Republicans have proposed reducing the statutory corporate tax rate from 35 percent to 20 percent. While the statutory rate gets all the headlines, it is like the manufacturer’s suggested retail price (MSRP) — the actual rate is much lower.
In fact, despite lowering the statutory corporate tax rate, if companies paid the 20-percent rate and all current tax deductions available to companies were eliminated, the tax rate paid by companies would increase — yes, increase.
Based on Bureau of Economic Analysis data, the average rate actually paid by companies was 18.6 percent in 2016 and averaged 19.5 percent since 2000.
If we had a 20-percent corporate statutory tax rate and companies paid the 20-percent rate without the current tax deductions, the average tax rate paid by companies would have been higher than what they paid in nine of the last 17 years.
(Source: Solutionomics and the Bureau of Economic Analysis)
Now, we all know that good lobbying on behalf of significant campaign contributors will ensure that many corporate tax deductions will remain in place. Rather than playing this game of, “We are going to lower the statutory rate but also eliminate deductions,” let’s just be honest: The actual corporate tax rate companies are paying is going down.
If that is the case, let’s make sure lower tax rates go to companies creating jobs in America, companies that are paying higher wages, companies providing employer-funded health insurance and to small business owners.
If the goal of corporate tax cuts is job creation, we need to make tax cuts contingent on job creation. We must base each company’s tax rate on its rate of job creation.
This would be very different from current proposals, which would give the same tax cut to companies firing Americans and sending jobs overseas as is given to companies creating American jobs — that’s irresponsible policy.
Ford is moving production of its Focus to China, while Toyota and Mazda are looking to build new plants in the U.S. Why would we give the same tax break to Ford as to Toyota and Mazda?
Next, if the goal of corporate tax cuts is higher wages, we should tie each company’s corporate tax rate to its wages relative to its competitors. Companies paying higher wages have earned a tax break; companies paying the lowest wages have not.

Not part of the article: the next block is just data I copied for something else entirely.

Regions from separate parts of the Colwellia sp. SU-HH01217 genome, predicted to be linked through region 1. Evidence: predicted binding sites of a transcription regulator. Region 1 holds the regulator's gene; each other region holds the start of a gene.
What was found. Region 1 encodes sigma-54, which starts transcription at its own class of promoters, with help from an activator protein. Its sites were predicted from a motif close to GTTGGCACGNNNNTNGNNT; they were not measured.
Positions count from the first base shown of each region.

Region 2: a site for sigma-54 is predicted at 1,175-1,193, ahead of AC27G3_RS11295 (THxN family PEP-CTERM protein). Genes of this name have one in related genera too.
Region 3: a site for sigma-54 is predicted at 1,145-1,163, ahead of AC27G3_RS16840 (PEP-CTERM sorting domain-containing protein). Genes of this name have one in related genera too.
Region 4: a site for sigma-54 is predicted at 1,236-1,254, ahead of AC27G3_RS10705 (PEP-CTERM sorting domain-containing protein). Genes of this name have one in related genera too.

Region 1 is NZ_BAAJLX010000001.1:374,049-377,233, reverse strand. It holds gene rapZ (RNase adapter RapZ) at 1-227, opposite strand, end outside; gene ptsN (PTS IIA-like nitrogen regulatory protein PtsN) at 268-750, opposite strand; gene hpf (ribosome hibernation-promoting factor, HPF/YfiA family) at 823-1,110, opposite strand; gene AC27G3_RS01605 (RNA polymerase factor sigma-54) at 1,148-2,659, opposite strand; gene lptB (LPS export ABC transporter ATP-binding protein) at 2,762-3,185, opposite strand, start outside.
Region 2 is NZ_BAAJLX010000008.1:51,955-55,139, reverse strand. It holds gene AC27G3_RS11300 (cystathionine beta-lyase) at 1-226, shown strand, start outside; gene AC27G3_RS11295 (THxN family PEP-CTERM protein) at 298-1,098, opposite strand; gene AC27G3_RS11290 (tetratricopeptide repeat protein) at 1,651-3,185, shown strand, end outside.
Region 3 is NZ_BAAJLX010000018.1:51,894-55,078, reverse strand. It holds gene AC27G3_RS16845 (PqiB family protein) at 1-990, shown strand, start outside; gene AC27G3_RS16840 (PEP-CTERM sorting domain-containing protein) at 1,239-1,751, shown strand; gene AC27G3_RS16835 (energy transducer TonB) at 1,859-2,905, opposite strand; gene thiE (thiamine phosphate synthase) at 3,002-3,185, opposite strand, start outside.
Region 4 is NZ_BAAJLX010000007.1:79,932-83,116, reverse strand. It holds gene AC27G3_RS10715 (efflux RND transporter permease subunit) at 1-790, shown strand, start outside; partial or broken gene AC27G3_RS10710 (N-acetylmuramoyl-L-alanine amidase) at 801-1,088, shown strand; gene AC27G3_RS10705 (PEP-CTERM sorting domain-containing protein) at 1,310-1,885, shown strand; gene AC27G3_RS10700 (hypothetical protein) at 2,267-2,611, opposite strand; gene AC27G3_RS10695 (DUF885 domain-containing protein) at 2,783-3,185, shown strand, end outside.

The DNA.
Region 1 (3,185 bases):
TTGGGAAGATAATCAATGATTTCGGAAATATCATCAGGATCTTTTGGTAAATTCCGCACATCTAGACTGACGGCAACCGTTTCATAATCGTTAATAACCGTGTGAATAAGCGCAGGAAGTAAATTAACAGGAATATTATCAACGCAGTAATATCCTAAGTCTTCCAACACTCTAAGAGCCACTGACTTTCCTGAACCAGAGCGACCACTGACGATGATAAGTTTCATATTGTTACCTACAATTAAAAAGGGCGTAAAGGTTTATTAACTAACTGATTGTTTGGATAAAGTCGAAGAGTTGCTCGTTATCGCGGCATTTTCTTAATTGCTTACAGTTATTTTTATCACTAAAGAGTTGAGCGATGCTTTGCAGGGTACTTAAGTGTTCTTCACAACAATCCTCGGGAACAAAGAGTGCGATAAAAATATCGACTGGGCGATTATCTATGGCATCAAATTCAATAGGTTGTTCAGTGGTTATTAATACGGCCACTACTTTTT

The average wage of Costco’s cashier positions listed on Payscale.com was $13.45 per hour while Sam’s Club’s average was $10.07. Why would we give the same tax break to Sam’s Club as we would to Costco?
Tax reform can also be tied to health-care reform. Companies that provide health insurance to their employees reduce the demands on government-provided health insurance, thus reducing government spending. Company-provided health insurance can also increase consumer purchasing power by reducing the dollars consumers need to allocate to purchasing health insurance.
Given the broad potential impact of company-provided health insurance on economic growth, we can obtain a greater return on our corporate tax cuts if we tie each company’s tax rate to whether it provides health insurance to its employees.
In 2014, Target eliminated health insurance coverage for part-time workers while Costco maintained health insurance. Why would we give the same tax break to Target as we would to Costco?
Last, small business owners need help. Tie each company’s corporate tax rate to its percentage of employees based in the U.S. This would disproportionately benefit small businesses because they would generally be expected to have a higher percentage of their workforce based in the U.S.
As a result, they would pay a lower tax rate than large, multinationals with more globally-based employees. Company-offshoring-decisions would also be impacted.
Companies offshoring American jobs leading to a net reduction in their American employee base would pay a higher tax rate than companies maintaining the number of Americans employed, thus creating an incentive to maintain their American employment levels.
While lowering the statutory corporate tax rate from 35 to 20 percent is getting all the headlines, the real question is why aren’t the tax cuts conditional? We need a better return on the proposed tax cuts. We need targeted tax cuts that are tied to company actions, not lobbyists’ actions.
This article first appeared on The Hill.com